Technology is reshaping our lives in so many ways, both professionally and personally. I remember my first camera phone from 2003 which blew my mind with its Star Trek- like futurism. The same year, I bought my first iPod, which seemed like the most beautiful piece of personal technology I had ever seen. I still have it and, like the phone, it now seems so basic and clunky, as if it is from a different age. We have moved on so far and fast in the years since.
Our world is now in so many ways hugely influenced by technologies – how we communicate, how we entertain ourselves, shop, bank, read, campaign, vote, and even how we exercise. But one area I am particularly interested in is how technology is fundamentally changing the healthcare industry.
In many ways, it is obvious how technology is changing the way we manage and treat health issues; online record sharing, scanning and diagnostic tools, alongside biotech developments such as stem cell R&D. In other ways though, it is not clear how fast technology is set to disrupt so many aspects of healthcare.
One very interesting development is in the use of wireless technology to monitor our health. Abbott (pictured) has developed a device called Freestyle Libre, which is an amazing piece of kit; a small pad is stuck to your skin and, in its two-week lifespan, it will transmit, by the minute, blood sugar levels to your phone. This development has fundamentally improved many lives for people with diabetes, especially children and their parents, allowing for a sea of change in how well diabetes can be managed.
Another astonishing technological development is IBM Watson. Watson for Oncology is a cognitive computing system trained by physicians at Memorial Sloan Kettering. It is able to take a patient’s medical records, extract pertinent information about his or her health, and come up with a personalised treatment plan based on an analysis of millions of patient records. Watson can also suggest which treatments should not be pursued and provides relevant studies to back up its proposals. All in all, it’s meant to help clinicians navigate individual patients’ cases with the help of the latest available research. It is brilliant and it works, and is increasingly used all over the world, with excellent results for patients with many types of cancer.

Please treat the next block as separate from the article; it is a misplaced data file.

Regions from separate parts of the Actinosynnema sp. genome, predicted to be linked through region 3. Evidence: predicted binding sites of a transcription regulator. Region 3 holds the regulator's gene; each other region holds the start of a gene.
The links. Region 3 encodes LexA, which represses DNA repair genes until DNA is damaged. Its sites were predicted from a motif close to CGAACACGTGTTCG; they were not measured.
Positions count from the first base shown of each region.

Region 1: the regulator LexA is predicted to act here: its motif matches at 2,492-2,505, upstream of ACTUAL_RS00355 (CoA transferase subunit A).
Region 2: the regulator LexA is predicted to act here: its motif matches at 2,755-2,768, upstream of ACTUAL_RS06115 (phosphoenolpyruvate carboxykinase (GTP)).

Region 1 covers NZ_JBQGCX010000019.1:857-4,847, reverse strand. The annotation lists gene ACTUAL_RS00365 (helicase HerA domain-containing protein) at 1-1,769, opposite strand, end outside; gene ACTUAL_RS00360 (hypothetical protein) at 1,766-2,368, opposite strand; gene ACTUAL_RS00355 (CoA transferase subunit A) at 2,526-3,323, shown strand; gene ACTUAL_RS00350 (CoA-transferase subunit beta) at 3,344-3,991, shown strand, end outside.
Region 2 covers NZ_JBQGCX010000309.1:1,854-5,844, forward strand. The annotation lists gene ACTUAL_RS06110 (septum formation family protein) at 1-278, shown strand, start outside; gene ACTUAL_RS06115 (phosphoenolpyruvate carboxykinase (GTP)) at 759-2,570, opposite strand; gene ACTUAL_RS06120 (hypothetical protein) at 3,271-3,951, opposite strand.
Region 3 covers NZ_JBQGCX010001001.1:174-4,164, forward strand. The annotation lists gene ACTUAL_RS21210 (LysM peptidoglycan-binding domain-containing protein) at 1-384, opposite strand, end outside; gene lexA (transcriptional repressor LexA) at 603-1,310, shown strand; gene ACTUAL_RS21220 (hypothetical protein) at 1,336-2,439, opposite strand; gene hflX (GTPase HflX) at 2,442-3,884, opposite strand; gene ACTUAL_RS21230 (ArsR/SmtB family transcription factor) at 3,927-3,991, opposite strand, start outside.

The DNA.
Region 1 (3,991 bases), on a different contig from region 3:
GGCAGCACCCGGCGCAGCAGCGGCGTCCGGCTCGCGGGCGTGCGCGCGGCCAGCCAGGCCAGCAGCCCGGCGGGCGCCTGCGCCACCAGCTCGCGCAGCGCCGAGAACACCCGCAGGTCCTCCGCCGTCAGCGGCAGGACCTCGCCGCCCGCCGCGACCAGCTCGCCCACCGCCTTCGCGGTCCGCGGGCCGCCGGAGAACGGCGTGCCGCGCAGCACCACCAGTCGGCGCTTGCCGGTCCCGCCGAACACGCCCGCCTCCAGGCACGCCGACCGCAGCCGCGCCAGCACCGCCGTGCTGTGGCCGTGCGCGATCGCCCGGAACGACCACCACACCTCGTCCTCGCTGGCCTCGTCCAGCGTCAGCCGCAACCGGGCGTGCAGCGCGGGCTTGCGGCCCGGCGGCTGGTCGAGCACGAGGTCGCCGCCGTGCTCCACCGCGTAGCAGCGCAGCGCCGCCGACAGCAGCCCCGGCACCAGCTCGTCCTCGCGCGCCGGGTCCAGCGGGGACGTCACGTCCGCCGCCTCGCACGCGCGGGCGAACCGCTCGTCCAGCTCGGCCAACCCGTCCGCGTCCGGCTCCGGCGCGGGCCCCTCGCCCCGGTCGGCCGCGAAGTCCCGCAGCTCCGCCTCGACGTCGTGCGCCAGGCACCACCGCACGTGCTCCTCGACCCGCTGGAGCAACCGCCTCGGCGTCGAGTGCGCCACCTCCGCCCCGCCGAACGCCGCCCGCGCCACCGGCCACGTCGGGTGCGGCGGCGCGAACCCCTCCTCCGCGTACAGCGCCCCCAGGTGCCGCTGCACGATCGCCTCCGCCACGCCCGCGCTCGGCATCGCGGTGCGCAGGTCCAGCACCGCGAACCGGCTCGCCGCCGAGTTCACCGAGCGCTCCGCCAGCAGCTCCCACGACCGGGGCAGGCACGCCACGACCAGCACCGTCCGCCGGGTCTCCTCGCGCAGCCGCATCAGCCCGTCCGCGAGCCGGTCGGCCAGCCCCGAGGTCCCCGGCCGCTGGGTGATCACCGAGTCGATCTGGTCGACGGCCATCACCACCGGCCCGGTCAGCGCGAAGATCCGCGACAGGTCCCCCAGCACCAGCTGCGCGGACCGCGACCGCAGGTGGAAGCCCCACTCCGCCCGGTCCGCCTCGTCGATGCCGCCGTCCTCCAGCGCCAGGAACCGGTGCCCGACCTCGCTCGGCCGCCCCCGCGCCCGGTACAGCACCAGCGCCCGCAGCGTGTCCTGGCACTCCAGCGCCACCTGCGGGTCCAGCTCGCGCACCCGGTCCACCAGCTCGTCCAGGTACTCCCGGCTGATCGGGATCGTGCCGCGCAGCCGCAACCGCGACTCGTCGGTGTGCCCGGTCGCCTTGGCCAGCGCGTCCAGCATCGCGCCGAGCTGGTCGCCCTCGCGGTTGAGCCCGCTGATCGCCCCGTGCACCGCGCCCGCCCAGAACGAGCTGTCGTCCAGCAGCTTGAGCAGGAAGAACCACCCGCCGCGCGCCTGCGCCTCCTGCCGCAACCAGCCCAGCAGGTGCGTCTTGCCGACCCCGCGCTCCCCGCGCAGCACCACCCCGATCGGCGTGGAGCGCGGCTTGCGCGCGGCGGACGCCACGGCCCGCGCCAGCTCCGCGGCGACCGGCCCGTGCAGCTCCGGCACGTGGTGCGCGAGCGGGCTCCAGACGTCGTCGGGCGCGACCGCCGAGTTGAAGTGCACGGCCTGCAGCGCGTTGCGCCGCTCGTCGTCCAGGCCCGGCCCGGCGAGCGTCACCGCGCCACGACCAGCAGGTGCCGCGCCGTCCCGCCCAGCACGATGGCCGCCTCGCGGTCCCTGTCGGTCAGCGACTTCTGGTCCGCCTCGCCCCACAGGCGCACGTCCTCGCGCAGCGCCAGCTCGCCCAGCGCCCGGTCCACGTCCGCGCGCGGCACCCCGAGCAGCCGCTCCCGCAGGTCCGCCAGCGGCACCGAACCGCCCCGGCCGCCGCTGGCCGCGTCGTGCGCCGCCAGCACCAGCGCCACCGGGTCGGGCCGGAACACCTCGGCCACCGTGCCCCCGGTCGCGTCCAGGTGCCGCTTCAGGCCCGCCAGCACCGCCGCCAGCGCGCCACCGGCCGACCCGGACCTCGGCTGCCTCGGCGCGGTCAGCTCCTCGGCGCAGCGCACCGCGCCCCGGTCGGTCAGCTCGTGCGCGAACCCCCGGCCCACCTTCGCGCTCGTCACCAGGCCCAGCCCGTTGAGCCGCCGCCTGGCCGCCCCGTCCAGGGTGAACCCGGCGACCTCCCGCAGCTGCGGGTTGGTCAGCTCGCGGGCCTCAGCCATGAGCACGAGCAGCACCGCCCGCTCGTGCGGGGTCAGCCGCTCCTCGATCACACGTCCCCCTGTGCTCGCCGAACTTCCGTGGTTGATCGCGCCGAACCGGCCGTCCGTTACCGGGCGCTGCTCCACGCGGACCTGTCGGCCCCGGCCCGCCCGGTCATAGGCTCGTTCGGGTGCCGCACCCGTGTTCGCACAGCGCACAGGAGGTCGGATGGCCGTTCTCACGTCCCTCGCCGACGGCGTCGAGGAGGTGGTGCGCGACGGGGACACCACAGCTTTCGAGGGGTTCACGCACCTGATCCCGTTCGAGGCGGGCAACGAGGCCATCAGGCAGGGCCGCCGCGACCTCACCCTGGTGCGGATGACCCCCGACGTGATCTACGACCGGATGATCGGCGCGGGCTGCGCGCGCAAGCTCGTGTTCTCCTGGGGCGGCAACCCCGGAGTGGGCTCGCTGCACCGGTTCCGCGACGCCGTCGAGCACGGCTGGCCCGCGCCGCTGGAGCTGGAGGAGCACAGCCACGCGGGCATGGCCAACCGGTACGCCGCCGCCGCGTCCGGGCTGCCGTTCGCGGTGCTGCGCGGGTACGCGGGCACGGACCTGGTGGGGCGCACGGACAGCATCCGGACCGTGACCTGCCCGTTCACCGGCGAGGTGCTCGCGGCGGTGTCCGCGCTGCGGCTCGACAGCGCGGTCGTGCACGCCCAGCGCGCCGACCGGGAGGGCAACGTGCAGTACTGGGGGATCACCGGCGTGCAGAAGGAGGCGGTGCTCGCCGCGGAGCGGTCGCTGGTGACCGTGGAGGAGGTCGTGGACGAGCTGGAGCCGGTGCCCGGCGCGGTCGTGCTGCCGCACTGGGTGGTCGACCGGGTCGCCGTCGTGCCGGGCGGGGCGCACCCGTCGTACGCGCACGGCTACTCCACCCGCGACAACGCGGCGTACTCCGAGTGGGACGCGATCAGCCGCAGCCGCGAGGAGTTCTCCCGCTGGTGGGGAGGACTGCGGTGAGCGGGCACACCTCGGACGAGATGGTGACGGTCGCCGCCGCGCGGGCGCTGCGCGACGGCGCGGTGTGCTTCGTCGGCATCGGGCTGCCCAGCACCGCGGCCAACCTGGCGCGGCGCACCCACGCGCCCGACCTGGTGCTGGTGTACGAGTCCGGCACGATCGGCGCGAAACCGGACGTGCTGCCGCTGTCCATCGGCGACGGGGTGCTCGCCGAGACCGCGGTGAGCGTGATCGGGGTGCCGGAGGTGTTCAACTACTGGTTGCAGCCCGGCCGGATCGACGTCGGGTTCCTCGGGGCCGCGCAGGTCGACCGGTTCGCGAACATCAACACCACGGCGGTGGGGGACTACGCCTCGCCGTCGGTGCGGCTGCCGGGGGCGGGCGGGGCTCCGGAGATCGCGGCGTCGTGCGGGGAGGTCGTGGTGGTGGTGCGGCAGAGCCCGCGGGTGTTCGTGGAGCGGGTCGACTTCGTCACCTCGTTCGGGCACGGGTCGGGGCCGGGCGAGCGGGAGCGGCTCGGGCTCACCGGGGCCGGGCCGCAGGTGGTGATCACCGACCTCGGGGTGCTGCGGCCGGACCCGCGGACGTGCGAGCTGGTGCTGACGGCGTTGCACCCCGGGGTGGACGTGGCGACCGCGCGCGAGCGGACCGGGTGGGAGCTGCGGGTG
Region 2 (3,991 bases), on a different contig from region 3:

Meanwhile, the FDA has approved the first drug combined with a digestible sensor. The Japanese Otsuka Pharmaceutical and Proteus Digital Health combined a digestible sensor with a type of drug against mental illness. The ingestible sensor communicates with a wearable sensor patch if the drug is taken, then the information is transmitted to a smartphone or tablet of the caretaker or the patient. The ultimate aim is to measure drug adherence in the treatment of adults with schizophrenia, acute treatment of manic and mixed episodes associated with bipolar disorder, and as adjunctive therapy for the treatment of major depressive disorders in adults. Now that’s pretty smart.
From 3D printed drugs, to virtual reality for medical training and pain management, right through to using artificial intelligence to root out therapies from molecular databases – one thing is clear: the pace of technological advancement is speeding up, and in this highly regulated industry there is now a real need for policy-makers and regulators to keep pace with this progress in order to allow patients to fully benefit.
The pace of technological advancement is speeding up – regulators and policy-makers will need to keep up
One example of this at work is the consumer genetic testing company 23andme that was blocked by the FDA in 2014 because it did not fully get how it benefited patients, saying it was not clear how the information was of use, only to come back three years later to approve how this brilliant simple test would pick up a whole range of diseases to which a person is susceptible.
It is an exciting time to be alive for many reasons, and it will be fascinating to see in the coming decade how fundamentally different companies like Google and Amazon will help change how we view healthcare delivery and benefit from what is yet to be seen.